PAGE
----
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19 Apr 2014 7:30 PM • Canyon of the Eagles, Eagle Eye Observatory
25 Apr 2014 • Canyon of the Eagles, Eagle Eye Observatory
09 May 2014 7:30 PM • TBD
24 May 2014 • Canyon of the Eagles, Eagle Eye Observatory
31 May 2014 • Canyon of the Eagles, Eagle Eye Observatory

2014 AAS Office Elections

New officer elections for the 2014-2015 year are coming up Friday, April 11 during the general meeting.  If you are unable to attend in person and still want your voice heard please click here to print off, fill out and mail in your absentee ballot.

The Sky Tonight

by Darron Spohn

Two planets grace the night sky in April. Jupiter stand high overhead and is the brightest object in the sky
other than the Moon. Mars rises in the east shortly after sunset in early April and will rise earlier each
night. If this were August we'd probably be getting deluged with emails asking if the ruddy planet really is
larger than the Full Moon in a telescope.

Observing both planets is a treat from the city even in a small telescope. My 70mm refractor shows a
bright disk with Jupiter's moons dancing around the planet, changing positions each night. Magnification
of 160x brings out some details on Jupiter. An eight-inch telescope will reveal several bands and the Great
Red Spot even in light polluted cities. Mars shows it red hue to the naked eye, and modest telescopes can
display some surface detail. Mars will be at opposition on the evening of the 8th, and marks its closest
approach to earth since 2007 on the 14th when it will lie just 57.4 million miles from our home.

This month's grandest treat awaits those who stay up until past midnight: a total eclipse of the Moon. The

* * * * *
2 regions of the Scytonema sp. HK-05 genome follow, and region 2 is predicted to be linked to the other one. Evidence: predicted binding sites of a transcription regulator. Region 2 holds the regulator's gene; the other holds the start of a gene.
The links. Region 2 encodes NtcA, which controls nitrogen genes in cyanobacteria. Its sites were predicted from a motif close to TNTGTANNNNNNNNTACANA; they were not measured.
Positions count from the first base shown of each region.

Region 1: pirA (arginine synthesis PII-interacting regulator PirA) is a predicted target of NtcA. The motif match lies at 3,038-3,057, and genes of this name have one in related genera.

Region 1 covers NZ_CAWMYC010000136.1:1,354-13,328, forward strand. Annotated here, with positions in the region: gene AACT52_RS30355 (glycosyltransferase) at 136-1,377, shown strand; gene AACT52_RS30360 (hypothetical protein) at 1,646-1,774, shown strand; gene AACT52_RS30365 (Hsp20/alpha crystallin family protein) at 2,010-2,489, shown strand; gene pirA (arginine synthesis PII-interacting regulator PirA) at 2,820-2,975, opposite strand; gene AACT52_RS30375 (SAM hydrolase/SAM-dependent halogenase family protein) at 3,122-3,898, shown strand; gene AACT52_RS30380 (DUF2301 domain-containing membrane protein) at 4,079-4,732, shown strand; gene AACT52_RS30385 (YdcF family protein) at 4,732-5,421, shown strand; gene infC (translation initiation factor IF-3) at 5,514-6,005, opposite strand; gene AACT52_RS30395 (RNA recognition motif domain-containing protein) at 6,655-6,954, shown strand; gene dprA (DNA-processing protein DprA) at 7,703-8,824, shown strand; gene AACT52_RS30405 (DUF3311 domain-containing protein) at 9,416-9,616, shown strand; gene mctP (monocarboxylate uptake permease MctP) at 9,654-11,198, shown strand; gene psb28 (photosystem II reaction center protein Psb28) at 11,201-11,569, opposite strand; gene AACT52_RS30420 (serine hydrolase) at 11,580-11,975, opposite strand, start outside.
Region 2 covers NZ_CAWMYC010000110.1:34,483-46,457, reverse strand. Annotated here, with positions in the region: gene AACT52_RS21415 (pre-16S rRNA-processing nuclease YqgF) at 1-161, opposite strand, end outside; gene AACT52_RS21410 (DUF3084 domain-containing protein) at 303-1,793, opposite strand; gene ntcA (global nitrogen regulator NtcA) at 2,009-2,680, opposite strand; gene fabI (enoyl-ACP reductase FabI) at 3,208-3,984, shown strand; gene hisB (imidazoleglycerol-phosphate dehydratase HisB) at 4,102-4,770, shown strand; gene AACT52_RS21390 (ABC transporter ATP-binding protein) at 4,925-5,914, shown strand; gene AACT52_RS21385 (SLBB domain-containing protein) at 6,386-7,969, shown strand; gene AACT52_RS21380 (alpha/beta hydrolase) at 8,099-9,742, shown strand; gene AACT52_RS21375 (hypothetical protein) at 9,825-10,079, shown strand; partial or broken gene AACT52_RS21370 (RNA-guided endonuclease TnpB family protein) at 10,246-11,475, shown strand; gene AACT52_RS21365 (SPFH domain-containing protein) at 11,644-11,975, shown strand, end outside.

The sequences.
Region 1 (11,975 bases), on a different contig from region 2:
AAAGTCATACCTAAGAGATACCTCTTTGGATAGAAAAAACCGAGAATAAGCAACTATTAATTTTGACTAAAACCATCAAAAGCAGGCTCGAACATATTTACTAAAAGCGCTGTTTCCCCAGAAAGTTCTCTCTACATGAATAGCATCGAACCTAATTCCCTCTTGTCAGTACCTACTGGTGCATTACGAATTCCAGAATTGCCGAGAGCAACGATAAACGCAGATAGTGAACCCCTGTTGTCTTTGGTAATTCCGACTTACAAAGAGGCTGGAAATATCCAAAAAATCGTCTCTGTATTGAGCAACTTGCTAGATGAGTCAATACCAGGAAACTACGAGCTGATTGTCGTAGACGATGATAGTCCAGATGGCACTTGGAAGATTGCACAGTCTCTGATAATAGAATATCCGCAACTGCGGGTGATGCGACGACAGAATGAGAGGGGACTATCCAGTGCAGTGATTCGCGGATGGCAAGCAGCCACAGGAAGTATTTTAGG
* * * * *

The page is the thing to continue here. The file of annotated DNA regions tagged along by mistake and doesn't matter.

vent officially begins at 11:53 p.m. CDT and will take more than five hours to complete. Those who just
want to see the total eclipse can set their alarms for 2 a.m. and wander outside. Filtered sunlight usually
gives the eclipsed Moon a red or orange cast and people often refer to this as a Blood Moon. As an added bonus the bright star Spica will be about one degree away from the Moon as the eclipse unfolds.

Lastly, this will be your last chance to view Orion in the night sky until next winter, so take a few minutes to
say goodbye to one of the night sky's most incredible sights. Look for Orion sinking in the west after
sunset.

 Event

 Date


Mars at opposition


8

Regulus, the heart of Leo, hangs to the upper left of the Moon at sunset

10
Mars, Spica and the Full Moon soar close to each other

 13/14
Saturn rises about one degree left of the Moon in late evening

 16
Antares sits just below the Moon as they climb above the horizon

 18/19
Lyrid meteor shower peaks

 21
Venus reappears as the Morning Star, shining brightly to the lower left of the
Moon before sunrise
 25/26


Image of the Month

by Rob Pettengill

Jupiter with Io and Europa

Capture Location: Northwest Austin
Scope: Questar 3.5

Camera: Raspberry Pi homebrew camera at prime focus

240 of 500  images stacked using Lynkeos and sharpening via deconvolution, wavelet, unsharp masking with final tweaks in Photoshop.

click to view past photos

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